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SPECIAL SECTION: SIMULATION AND EXPERIMENTAL STUDIES AND APPLICATIONS OF CARBON NANOTUBES AND GRAPHENES IN ENGINEERING AND MEDICINE

Composite Multiwalled Carbon Nanotubes as Memory Devices and Logic Gates

[+] Author and Article Information
Richard K. F. Lee

Nanomechanics Group, School of Mathematical Sciences,  The University of Adelaide, Adelaide, SA 5005, AustraliaDr.RKF.Lee@gmail.com

James M. Hill

Nanomechanics Group, School of Mathematical Sciences,  The University of Adelaide, Adelaide, SA 5005, Australiajim.hill@adelaide.edu.au

J. Nanotechnol. Eng. Med 3(1), 010902 (Aug 13, 2012) (6 pages) doi:10.1115/1.4006859 History: Received February 21, 2012; Revised April 12, 2012; Published August 13, 2012

In this study, we propose a new nanocomputer component. We investigate the mechanics of a multiwalled carbon nanotube, comprising two symmetrically placed inner tubes and a moveable tube of radius intermediate to the larger and the two smaller tubes. The larger tube has the two fixed smaller tubes located at its ends, and the moveable tube is assumed to be controlled by an applied voltage difference. The tube radii are purposely chosen so that electrons can jump from one tube to another and a current can flow from the larger tube to the moveable one and finally to one of the smaller tubes. The interaction energy for the system is obtained assuming the Lennard-Jones potential together with the continuum approximation. As expected, the system has two symmetrically placed equal minimum energy locations (i.e., the total interaction energies take on minimum values) and by adopting different electrical circuits, the design gives rise to the possibility of using the device either as a memory device or as logic gates. By applying a voltage input to produce an external electrical field and another voltage input to provide a charge on the moving tube, the moving tube provides an output signal which we assume is registered on a meter that is capable of measuring either voltage or charge. We present the basic design rules for such devices and we establish their feasibility for practical realization.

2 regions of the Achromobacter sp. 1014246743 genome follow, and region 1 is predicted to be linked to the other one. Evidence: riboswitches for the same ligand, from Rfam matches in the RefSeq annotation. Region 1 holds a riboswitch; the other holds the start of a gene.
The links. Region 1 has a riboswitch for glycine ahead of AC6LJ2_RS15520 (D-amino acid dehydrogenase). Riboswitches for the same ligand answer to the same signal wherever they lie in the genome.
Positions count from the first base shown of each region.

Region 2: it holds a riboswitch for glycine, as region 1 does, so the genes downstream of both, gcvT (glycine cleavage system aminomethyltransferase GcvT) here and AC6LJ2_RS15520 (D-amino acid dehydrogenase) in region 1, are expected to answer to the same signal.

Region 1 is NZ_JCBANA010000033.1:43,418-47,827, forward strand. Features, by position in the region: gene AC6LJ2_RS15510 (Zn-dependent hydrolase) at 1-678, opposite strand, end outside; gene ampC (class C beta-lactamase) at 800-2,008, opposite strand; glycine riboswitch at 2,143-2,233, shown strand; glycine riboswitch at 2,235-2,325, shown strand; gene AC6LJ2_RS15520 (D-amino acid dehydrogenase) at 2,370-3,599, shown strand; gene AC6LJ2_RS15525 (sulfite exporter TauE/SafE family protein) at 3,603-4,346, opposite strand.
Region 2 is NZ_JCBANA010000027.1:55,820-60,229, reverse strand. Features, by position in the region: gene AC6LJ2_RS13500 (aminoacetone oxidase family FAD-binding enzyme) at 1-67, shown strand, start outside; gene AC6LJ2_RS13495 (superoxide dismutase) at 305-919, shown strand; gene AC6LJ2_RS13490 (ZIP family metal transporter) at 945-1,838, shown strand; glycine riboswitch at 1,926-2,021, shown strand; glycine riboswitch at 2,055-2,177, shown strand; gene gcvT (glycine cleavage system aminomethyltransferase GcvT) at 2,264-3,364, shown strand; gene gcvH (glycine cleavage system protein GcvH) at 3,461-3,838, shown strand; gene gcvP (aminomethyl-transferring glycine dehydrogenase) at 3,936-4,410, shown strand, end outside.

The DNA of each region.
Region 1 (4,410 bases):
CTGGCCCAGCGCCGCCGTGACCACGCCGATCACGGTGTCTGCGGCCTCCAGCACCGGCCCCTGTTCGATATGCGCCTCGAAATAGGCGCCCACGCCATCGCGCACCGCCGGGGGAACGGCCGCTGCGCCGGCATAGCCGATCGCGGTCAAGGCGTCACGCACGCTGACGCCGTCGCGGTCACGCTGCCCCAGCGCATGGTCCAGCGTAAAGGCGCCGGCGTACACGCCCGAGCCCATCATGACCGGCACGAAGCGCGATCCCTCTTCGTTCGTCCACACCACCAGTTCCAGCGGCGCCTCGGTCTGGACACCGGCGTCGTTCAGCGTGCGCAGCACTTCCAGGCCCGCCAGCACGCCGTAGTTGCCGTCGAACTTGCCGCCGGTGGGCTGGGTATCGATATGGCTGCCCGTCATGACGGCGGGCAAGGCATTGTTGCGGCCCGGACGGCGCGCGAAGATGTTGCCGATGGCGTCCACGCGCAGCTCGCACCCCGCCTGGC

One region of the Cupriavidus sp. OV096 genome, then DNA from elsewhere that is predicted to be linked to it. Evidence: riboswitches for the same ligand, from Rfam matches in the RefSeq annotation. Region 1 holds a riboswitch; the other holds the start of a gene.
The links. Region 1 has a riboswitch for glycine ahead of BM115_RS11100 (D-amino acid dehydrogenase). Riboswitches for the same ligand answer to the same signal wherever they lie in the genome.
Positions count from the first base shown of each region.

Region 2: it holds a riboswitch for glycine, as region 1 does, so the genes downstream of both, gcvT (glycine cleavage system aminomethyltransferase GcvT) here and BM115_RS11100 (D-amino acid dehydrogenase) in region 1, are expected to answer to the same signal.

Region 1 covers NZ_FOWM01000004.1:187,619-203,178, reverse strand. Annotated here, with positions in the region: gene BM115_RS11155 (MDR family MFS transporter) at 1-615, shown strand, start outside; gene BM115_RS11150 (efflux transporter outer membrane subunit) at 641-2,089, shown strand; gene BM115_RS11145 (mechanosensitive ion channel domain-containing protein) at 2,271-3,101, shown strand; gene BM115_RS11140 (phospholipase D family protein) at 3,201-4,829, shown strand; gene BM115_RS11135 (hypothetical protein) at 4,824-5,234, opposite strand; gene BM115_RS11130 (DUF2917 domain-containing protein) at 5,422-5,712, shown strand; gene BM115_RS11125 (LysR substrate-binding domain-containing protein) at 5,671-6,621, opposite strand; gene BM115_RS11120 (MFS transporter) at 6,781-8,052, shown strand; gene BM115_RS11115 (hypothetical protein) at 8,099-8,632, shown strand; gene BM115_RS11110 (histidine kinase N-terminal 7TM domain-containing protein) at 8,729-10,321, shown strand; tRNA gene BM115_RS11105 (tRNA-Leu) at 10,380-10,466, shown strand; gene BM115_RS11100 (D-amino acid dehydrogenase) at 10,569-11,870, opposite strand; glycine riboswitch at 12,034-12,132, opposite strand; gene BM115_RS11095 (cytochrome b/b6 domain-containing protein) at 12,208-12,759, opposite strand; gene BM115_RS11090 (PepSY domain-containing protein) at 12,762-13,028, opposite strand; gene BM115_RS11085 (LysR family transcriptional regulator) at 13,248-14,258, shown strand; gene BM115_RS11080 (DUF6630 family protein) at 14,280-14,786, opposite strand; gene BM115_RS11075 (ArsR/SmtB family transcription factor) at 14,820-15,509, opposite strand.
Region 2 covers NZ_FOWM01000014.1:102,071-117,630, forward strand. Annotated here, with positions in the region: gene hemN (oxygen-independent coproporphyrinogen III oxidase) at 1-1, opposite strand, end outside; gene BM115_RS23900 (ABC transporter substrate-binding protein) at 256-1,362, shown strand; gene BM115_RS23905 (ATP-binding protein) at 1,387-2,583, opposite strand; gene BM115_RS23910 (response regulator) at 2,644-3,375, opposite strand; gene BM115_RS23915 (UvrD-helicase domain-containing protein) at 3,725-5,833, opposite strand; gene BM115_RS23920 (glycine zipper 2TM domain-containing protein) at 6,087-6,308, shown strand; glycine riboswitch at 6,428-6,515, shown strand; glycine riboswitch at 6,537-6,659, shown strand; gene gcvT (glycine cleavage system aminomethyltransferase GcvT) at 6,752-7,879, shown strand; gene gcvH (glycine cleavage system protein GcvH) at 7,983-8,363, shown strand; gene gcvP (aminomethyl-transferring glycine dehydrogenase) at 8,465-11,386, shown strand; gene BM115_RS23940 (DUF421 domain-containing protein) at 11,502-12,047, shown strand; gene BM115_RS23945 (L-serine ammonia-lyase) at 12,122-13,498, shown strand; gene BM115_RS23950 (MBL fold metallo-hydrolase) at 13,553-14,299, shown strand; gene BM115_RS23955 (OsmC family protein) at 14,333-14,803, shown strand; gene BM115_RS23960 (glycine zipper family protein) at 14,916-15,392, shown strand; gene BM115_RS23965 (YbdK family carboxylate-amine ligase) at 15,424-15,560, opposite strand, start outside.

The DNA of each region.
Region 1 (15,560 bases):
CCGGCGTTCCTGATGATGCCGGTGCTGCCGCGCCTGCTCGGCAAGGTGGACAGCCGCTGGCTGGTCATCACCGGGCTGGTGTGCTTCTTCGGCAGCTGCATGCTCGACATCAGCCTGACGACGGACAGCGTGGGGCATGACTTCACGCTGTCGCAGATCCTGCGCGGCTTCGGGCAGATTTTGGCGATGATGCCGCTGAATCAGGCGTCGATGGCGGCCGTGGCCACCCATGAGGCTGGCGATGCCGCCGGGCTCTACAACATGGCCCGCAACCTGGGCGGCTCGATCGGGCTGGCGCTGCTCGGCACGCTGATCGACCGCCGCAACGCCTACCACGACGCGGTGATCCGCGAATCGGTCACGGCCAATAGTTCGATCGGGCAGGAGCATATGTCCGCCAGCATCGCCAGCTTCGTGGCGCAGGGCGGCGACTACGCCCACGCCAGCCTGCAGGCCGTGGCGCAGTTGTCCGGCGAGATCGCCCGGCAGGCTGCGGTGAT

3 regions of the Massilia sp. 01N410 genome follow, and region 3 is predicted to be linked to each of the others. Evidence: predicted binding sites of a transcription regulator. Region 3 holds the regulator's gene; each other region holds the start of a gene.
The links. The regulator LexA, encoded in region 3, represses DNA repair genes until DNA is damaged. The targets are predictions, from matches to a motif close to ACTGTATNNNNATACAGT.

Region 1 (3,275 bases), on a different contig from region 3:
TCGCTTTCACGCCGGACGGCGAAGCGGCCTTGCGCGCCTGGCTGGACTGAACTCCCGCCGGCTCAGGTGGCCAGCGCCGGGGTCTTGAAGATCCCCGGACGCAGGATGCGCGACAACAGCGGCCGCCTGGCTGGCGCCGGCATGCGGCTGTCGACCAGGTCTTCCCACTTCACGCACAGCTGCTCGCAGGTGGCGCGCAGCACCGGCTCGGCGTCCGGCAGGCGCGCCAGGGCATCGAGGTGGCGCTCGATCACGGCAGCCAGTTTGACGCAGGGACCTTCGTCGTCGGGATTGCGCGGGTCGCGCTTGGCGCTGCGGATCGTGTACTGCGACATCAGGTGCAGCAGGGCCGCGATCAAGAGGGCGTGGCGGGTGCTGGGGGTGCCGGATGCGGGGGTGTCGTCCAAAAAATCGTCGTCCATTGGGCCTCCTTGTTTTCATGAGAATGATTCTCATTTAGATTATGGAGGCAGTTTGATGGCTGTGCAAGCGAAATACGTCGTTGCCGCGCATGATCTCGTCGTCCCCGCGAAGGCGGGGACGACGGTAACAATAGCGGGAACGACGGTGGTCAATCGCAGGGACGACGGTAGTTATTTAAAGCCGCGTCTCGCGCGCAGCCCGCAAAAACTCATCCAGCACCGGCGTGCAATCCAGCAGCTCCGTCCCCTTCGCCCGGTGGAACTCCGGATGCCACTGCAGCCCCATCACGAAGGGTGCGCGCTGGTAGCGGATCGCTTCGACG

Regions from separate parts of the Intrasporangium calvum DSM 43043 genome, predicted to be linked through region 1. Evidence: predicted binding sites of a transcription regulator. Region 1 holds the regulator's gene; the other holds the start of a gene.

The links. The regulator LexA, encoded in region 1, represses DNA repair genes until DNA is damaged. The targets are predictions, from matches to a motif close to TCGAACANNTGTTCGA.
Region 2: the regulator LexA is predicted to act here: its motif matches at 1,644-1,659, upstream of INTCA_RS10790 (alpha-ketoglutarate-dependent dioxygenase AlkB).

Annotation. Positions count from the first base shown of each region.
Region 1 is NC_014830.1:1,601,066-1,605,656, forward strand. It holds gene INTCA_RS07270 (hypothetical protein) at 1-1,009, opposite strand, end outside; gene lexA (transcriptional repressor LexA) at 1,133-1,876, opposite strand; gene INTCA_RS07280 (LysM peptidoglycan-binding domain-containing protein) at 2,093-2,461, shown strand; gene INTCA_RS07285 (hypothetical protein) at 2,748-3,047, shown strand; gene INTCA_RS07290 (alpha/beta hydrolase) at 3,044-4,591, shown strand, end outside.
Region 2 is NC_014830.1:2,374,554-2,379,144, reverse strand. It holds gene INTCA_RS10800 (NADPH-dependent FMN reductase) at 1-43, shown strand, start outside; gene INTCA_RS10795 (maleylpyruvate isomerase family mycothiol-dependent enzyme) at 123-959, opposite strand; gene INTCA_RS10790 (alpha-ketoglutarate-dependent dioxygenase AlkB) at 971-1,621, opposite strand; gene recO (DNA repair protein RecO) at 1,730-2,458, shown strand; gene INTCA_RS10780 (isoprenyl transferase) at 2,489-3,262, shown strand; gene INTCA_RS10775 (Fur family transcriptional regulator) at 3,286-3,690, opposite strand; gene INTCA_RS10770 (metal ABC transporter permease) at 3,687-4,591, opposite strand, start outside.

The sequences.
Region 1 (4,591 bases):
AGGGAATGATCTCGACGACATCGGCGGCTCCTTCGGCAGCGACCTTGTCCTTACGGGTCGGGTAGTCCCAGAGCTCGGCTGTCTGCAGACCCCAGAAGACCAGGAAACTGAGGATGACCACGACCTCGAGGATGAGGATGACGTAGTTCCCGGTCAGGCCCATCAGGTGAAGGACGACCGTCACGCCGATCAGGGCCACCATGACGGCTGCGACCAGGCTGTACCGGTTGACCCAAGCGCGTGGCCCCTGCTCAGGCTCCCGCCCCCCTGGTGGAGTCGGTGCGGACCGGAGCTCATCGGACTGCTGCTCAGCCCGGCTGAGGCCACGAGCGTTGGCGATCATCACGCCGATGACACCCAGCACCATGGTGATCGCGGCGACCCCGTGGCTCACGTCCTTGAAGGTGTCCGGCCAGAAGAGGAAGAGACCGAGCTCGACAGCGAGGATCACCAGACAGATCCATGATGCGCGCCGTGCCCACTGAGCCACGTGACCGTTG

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Copyright © 2012 by American Society of Mechanical Engineers
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Figures

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Figure 1

Proposed nanocomputer component

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Figure 2

Nanocomputer component projected on (a) xy-plane and (b) xz-plane

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Figure 3

Interaction energy for nanocomputer component with G = 50 Å, L = 50 Å for (a) (6,6)-(17,17)-(28,28) carbon nanotubes and (b) (6,6)-(18,18)-(30,30) carbon nanotubes

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Figure 4

Circuit for memory device

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Figure 5

Circuit for logic gates (a) AND gate and (b) OR gate

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